Why isn’t this just as much of a “veiled rebuke” of Hillary Clinton, Bill Clinton, Barack Obama (“If you like your plan…”), James Comey, Andrew Cuomo, Elizabeth Warren (I’d say her continuing Native American lie is a perfect example of a trivial matter that matters), Chris Christie, Senator Mitch McConnell, Harry Reid, Rep. Nancy Pelosi ( The U.S. Supreme Court is “five guys who start determining what contraceptions are legal.”, “I don’t know who (Jonathan Gruber) is,”  “In the first year of the Obama administration, more jobs were created in the private sector than in the eight years of the Bush administration.”…and so on, and on…), Newt Gingrich, Senator Richard Blumenthal, new head of the NRA Oliver North, and many, many others in both parties?

You know why: the media’s agenda is focused only on denigrating Trump. As for Tillerson, his statement is consistent with what The Ethics Scoreboard and Ethics Alarms have been trying to explain for nearly two decades now, with one major, ethical difference: I don’t use weasel words and innuendo, and Tillerson did. If the ex-Secretary of State has a whistle to blow, let him blow it, and not litter the scene with whistles so anyone can blow them to their own ends. Statements like his are worthless without specifics, and merely arm partisans, hacks and character assassins.

I also don’t accept ethics lectures from oil company executives. I’m funny that way.

2. And speaking of a crisis of ethics and integrity…and trustworthiness…Here is the New York Times correction yesterday on a story attacking a piece on Foundation for Defense of Democracies chief executive Mark Dubowitz:

I don’t know what the maximum number of errors in a single story is that can be corrected before a responsible reader has to say, “The hell with this rag; I’m going back to the Weekly Reader!”, but whatever the limit is, this easily exceeds it. The New Yorker used to publish such corrections  as humor, except the excerpt would be from The Hooterville Register, not the New York Times. Don’t you love the equivocal “referred inaccurately” weasel words? Saying that a salary that is actually in line with similar salaries in the field is twice such salaries isn’t “inaccurate,” it is a gross and inexcusable mistake.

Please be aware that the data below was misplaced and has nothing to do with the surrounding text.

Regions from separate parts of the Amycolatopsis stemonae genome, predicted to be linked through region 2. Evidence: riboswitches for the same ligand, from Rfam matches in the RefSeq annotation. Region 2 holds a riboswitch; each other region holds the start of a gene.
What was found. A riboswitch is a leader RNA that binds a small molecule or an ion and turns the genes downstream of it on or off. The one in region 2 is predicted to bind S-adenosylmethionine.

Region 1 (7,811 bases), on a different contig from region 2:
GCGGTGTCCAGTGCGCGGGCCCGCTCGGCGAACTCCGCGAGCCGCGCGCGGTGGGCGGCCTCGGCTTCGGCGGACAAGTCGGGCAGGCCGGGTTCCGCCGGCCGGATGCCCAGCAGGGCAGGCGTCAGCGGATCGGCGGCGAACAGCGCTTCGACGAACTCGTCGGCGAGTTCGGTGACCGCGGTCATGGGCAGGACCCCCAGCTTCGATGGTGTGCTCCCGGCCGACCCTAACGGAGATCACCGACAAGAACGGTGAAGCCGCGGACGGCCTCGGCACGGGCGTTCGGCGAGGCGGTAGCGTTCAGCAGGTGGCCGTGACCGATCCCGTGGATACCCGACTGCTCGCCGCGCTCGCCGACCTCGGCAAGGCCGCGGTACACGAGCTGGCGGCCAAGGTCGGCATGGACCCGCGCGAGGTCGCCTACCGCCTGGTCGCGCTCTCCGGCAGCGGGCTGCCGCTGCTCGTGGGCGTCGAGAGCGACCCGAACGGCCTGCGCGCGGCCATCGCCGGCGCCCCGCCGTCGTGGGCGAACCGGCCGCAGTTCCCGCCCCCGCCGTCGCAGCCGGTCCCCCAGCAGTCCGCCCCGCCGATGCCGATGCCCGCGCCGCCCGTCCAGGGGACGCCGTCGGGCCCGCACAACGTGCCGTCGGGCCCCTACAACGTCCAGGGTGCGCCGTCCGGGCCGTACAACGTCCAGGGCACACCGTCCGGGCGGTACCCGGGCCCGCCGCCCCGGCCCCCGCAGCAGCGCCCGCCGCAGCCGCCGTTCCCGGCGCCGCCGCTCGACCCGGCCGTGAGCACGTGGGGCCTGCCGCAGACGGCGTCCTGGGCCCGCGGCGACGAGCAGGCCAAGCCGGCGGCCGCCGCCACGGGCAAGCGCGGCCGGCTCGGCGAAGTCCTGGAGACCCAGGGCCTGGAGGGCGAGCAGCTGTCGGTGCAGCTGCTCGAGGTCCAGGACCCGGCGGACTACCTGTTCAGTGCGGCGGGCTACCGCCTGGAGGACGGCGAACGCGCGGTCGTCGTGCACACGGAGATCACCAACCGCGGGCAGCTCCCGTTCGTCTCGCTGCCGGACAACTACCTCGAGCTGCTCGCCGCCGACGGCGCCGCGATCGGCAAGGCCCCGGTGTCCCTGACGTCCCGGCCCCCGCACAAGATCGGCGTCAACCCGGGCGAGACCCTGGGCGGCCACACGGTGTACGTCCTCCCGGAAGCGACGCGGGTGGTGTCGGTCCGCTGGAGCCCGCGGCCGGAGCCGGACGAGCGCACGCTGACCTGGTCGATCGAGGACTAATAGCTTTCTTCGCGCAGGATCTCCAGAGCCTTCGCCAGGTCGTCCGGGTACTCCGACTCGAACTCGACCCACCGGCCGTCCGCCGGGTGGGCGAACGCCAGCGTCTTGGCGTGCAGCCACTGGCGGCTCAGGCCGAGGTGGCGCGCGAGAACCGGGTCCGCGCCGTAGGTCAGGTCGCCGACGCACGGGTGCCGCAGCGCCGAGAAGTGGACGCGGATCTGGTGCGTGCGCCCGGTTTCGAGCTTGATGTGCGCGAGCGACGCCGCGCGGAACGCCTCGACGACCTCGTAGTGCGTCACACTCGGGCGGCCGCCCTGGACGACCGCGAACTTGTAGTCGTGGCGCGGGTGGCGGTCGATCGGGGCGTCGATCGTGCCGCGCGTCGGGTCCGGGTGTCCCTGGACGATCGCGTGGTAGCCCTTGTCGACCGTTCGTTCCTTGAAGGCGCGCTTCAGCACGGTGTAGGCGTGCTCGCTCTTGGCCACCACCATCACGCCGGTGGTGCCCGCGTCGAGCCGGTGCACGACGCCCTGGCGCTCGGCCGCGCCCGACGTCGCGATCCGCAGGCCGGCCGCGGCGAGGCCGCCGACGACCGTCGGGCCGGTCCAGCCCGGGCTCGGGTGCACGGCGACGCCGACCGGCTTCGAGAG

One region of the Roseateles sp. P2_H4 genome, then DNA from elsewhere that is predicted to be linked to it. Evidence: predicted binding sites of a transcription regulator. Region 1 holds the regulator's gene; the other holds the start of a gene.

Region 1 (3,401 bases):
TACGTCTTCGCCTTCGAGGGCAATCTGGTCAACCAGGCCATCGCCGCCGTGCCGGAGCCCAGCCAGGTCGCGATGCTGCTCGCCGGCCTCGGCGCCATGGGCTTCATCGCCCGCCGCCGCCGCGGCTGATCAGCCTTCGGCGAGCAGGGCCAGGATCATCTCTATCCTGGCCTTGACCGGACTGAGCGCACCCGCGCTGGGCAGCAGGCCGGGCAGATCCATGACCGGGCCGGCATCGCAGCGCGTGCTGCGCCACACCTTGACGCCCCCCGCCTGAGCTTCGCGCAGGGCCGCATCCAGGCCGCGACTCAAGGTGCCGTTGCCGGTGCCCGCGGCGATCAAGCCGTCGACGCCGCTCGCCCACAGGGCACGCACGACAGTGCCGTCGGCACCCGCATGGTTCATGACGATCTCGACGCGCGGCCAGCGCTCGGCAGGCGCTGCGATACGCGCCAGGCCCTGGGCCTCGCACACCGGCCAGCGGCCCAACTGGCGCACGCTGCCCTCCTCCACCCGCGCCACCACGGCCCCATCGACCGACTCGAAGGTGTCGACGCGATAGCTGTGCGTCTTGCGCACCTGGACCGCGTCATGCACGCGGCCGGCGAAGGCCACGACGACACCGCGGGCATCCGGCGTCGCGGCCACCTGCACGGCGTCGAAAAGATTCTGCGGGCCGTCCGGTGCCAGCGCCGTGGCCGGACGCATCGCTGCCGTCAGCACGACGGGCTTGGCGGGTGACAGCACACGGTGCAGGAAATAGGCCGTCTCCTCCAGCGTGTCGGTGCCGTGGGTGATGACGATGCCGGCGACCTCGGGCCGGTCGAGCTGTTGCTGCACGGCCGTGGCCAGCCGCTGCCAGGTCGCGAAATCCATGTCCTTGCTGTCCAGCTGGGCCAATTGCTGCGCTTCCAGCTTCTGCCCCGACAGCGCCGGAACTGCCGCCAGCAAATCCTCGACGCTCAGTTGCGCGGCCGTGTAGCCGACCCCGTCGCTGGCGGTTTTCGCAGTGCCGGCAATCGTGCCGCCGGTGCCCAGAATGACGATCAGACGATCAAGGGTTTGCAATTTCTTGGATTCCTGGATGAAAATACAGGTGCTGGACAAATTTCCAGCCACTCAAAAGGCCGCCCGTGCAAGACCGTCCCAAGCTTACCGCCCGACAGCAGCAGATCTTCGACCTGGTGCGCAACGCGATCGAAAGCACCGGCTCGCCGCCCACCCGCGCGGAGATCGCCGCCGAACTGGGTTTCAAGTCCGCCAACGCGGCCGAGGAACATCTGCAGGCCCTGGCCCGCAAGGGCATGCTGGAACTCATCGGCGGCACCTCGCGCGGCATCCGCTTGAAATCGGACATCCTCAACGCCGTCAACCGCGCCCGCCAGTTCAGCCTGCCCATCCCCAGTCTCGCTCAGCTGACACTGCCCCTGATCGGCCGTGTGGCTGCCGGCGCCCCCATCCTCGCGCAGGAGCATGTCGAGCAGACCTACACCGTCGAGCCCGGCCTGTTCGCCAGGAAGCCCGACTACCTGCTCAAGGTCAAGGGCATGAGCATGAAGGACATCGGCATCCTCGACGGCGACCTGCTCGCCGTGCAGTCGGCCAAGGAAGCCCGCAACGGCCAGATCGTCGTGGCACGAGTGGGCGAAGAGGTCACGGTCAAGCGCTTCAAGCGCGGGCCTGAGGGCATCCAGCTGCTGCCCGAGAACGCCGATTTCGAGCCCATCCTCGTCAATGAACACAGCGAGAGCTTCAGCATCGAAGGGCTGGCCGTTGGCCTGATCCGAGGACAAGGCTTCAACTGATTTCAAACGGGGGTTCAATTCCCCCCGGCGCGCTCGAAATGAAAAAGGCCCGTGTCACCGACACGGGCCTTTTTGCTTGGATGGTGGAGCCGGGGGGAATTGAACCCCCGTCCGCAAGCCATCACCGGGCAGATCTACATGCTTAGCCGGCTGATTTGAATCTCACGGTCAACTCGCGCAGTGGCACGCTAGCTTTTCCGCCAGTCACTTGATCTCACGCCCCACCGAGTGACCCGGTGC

Gee, I wonder if Rex was rebuking the leading news media…. Continue reading

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Morning Ethics Warm-Up, 4/6/2018: The Good, The Bad, And The Ugly

Gooooood Morning!

1. From the Moral Luck files:

What you just saw is a bald eagle landing on Seattle Mariners starter James Paxton’s shoulder during the National Anthem before yesterday’s Mariners-Twins game.  Here’s a closer look…

The eagle got confused: it is supposed to go to his trainer, in one of the more spectacular Anthem displays that has ever been devised: I’ve seen this performance several times.  After the game, Paxton was asked why he didn’t try to escape. His answer:

“I’m not gonna outrun an eagle, so just thought, we’ll see what happens.”

Heck, he had already endured the horror of Dessa’s incredibly off-key rendition of “The Star Spangled Banner,” what’s a mere bald eagle attack? Seriously, Paxton’s quote is an ethics guide: Don’t panic, don’t act on emotion, assess the situation, see what happens, and act accordingly. Of course, the fact that this strategy worked out well helps: if the eagle had ripped his eyes out, everyone would be saying Paxton was an idiot not to run.

How I would have loved to see this happen to Colin Kaepernick!